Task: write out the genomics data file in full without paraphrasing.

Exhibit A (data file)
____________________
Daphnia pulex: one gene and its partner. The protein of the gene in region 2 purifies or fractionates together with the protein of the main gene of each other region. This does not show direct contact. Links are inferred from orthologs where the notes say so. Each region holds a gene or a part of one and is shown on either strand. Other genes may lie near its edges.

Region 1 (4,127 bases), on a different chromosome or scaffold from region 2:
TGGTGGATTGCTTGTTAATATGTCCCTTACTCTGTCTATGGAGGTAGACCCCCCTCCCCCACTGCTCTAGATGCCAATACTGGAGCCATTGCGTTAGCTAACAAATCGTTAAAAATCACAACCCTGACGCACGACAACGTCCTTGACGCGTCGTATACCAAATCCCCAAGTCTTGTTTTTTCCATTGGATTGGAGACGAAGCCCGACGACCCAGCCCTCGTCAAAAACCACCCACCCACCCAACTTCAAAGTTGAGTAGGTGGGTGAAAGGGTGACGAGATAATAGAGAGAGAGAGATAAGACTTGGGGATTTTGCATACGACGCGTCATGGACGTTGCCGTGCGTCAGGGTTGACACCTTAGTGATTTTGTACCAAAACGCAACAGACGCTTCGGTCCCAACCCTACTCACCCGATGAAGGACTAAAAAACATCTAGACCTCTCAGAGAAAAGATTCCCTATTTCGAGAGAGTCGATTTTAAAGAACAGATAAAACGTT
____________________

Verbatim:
Daphnia pulex: one gene and its partner. The protein of the gene in region 2 purifies or fractionates together with the protein of the main gene of each other region. This does not show direct contact. Links are inferred from orthologs where the notes say so. Each region holds a gene or a part of one and is shown on either strand. Other genes may lie near its edges.

Region 1 (4,127 bases), on a different chromosome or scaffold from region 2:
TGGTGGATTGCTTGTTAATATGTCCCTTACTCTGTCTATGGAGGTAGACCCCCCTCCCCCACTGCTCTAGATGCCAATACTGGAGCCATTGCGTTAGCTAACAAATCGTTAAAAATCACAACCCTGACGCACGACAACGTCCTTGACGCGTCGTATACCAAATCCCCAAGTCTTGTTTTTTCCATTGGATTGGAGACGAAGCCCGACGACCCAGCCCTCGTCAAAAACCACCCACCCACCCAACTTCAAAGTTGAGTAGGTGGGTGAAAGGGTGACGAGATAATAGAGAGAGAGAGATAAGACTTGGGGATTTTGCATACGACGCGTCATGGACGTTGCCGTGCGTCAGGGTTGACACCTTAGTGATTTTGTACCAAAACGCAACAGACGCTTCGGTCCCAACCCTACTCACCCGATGAAGGACTAAAAAACATCTAGACCTCTCAGAGAAAAGATTCCCTATTTCGAGAGAGTCGATTTTAAAGAACAGATAAAACGTT